While active-adult communities have long existed, the National Investment Center for Seniors Housing & Care published a report in 2022 that defined them for the first time as “age-eligible, market rate, multifamily properties that are lifestyle focused” and do not provide meals.
The communities can be adjacent to other types of senior housing, and they are at the beginning of the continuum of housing for older adults.
The report said the term “active-adult” previously also described for-sale single-family houses in a retirement community or within a section of a master-planned community.
“The [active-adult] term has been a little bit confusing out in the market,” Miller said. “I think it helped when NIC redefined what active-adult is.”
The average age of an active-adult community resident ranges from the upper 60s to the mid-70s, the NIC report said. Residents tend to stay six to nine years, with annual turnover rates of about 20%. That’s compared with 50% annual turnover in traditional multifamily properties.
The size of an active-adult property is generally 140 to 180 units, with apartment sizes ranging from 650 to 1,800 square feet. Luxury units can exceed 2,200 square feet.
There were about 230 active-adult communities in 34 states in 2022, according to the NIC.
Rising in the suburbs
Active-adult projects are primarily constructed in suburban areas. They are usually built near parks and trails. Retail amenities are sometimes attached, or the communities are located near shopping areas.
In addition to Promenade Trails, three other active-adult communities are under development in Hamilton County. HighGround, a subsidiary of Hageman Group, is planning active-adult properties in Fishers, Noblesville and Westfield.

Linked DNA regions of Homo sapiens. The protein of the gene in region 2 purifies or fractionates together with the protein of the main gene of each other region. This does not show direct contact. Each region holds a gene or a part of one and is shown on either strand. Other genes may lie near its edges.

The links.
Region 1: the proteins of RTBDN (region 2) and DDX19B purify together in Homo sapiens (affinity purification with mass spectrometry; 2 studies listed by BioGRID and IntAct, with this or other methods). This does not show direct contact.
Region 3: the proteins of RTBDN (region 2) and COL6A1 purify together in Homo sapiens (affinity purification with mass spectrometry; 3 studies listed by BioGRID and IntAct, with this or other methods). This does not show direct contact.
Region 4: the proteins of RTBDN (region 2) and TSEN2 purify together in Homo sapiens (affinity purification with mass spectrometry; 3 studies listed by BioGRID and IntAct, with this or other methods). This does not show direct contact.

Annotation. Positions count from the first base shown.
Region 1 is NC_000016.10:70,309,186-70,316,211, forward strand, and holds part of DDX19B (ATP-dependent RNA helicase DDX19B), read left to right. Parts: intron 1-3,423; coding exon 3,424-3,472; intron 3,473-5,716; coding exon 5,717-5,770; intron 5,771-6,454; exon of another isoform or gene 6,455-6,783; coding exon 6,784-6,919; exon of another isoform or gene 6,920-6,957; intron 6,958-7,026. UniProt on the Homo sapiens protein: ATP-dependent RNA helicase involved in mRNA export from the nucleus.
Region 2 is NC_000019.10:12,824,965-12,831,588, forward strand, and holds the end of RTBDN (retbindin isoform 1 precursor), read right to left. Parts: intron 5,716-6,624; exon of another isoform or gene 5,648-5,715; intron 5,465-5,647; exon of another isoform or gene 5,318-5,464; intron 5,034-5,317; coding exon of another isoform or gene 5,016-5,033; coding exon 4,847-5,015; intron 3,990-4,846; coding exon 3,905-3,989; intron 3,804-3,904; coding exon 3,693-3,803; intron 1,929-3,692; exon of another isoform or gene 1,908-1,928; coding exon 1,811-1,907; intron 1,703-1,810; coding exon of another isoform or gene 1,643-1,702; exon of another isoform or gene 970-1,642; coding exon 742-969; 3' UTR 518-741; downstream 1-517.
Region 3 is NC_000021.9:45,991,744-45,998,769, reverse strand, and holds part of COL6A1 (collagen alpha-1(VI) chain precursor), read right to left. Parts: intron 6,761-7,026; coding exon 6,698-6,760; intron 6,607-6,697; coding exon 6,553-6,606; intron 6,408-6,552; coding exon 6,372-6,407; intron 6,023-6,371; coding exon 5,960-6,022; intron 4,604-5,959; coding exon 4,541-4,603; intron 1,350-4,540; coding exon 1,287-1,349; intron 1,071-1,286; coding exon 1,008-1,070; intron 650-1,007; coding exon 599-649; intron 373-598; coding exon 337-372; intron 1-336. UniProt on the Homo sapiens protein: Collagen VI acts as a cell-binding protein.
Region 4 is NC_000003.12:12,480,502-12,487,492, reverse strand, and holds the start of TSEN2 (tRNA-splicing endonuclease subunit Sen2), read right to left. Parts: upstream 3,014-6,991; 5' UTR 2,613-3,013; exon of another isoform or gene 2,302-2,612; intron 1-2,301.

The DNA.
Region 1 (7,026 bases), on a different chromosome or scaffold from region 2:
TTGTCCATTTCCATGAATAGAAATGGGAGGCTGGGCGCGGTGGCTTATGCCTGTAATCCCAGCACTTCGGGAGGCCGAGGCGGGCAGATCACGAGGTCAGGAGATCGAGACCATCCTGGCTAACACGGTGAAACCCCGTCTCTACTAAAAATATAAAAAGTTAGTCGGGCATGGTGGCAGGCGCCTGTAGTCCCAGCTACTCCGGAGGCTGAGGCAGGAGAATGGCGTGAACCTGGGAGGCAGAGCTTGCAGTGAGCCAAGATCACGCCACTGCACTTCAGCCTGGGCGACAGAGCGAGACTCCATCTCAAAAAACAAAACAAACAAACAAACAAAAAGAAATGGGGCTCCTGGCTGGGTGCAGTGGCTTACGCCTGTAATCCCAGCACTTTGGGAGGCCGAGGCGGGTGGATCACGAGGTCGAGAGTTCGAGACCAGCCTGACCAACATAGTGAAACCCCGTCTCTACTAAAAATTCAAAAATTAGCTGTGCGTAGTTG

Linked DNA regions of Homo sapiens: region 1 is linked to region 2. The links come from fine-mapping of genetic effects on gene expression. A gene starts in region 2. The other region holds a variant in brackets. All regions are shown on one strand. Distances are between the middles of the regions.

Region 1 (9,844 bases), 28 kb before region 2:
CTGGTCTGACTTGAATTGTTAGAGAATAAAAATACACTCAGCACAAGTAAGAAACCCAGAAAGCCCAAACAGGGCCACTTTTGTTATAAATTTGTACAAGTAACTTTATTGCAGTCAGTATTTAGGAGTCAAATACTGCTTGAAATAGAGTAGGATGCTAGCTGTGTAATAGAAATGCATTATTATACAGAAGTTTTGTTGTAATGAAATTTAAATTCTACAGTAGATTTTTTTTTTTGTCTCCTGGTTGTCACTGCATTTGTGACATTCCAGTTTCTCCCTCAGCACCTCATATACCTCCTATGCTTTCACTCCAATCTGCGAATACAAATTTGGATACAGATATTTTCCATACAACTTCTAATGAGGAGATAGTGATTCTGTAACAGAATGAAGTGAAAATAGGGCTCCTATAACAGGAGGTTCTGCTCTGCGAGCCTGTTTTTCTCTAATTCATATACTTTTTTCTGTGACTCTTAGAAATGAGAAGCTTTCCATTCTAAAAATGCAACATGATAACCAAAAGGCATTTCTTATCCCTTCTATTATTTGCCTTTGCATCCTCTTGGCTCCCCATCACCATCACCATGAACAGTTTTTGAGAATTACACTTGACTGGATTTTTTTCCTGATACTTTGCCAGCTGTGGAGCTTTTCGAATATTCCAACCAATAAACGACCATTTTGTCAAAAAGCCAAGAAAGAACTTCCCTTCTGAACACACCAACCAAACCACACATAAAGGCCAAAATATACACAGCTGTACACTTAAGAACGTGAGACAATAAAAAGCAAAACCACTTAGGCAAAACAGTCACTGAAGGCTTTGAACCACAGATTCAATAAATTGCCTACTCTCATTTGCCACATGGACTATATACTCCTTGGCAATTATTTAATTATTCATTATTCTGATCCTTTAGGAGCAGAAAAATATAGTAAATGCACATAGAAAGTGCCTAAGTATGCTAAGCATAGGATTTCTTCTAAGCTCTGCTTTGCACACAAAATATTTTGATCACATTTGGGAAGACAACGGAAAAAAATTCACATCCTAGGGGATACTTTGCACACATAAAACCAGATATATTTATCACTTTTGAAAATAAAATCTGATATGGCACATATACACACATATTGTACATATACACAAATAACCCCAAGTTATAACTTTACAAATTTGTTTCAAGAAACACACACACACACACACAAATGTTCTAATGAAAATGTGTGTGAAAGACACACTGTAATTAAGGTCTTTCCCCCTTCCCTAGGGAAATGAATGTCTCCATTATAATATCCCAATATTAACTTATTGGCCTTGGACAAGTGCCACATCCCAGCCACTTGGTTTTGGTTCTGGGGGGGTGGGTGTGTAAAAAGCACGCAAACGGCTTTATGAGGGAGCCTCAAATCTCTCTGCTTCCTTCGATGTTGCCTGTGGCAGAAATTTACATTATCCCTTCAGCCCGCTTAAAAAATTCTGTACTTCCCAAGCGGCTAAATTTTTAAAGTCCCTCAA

In March, HighGround will open GrandView Luxury 55+ Living, a four-story apartment building with 157 apartments at East 181 Street and Wheeler Road. Monthly rent for one-bedroom units will begin at $1,500. The average rent will be $1,850.
GrandView will be part of Grand Park Village, a New England-style community that has been in the works for more than a decade. The concept for Grand Park Village, designed by Carmel-based Henke Development Group LLC, includes shops, restaurants, entertainment venues and multifamily housing surrounding a 15-acre lake with a boardwalk.
HighGround is about six months from opening Vista at RiverWest at East 146th Street and River Road in Noblesville. The four-story apartment building will have 146 units.
Vista at RiverWest is part of the RiverWest development, a public-private partnership between the city of Noblesville and Indianapolis-based Milhaus LLC that began construction in 2022. The $120 million project is expected to include a total of nearly 500 apartment units, 104 for-sale town houses and 30,000 square feet of commercial and retail space.
And HighGround plans to begin construction this year on CityView in Fishers, a six-story building with 184 apartments at East 116th Street and Lantern Road. The $90 million CityView will also have 16,000 square feet of first-floor commercial space and a 280-space parking garage.
CityView will be built next to the six-story First Internet Bank building, which opened in 2021. The apartment building will be adjacent to the Nickel Plate Trail and near the five-story Hotel Nickel Plate, which is expected to open in February, and The Rev, a $35 million project with 36 condominiums ranging from $600,000 to $1 million, 23,000 square feet of commercial and office space, and a parking garage.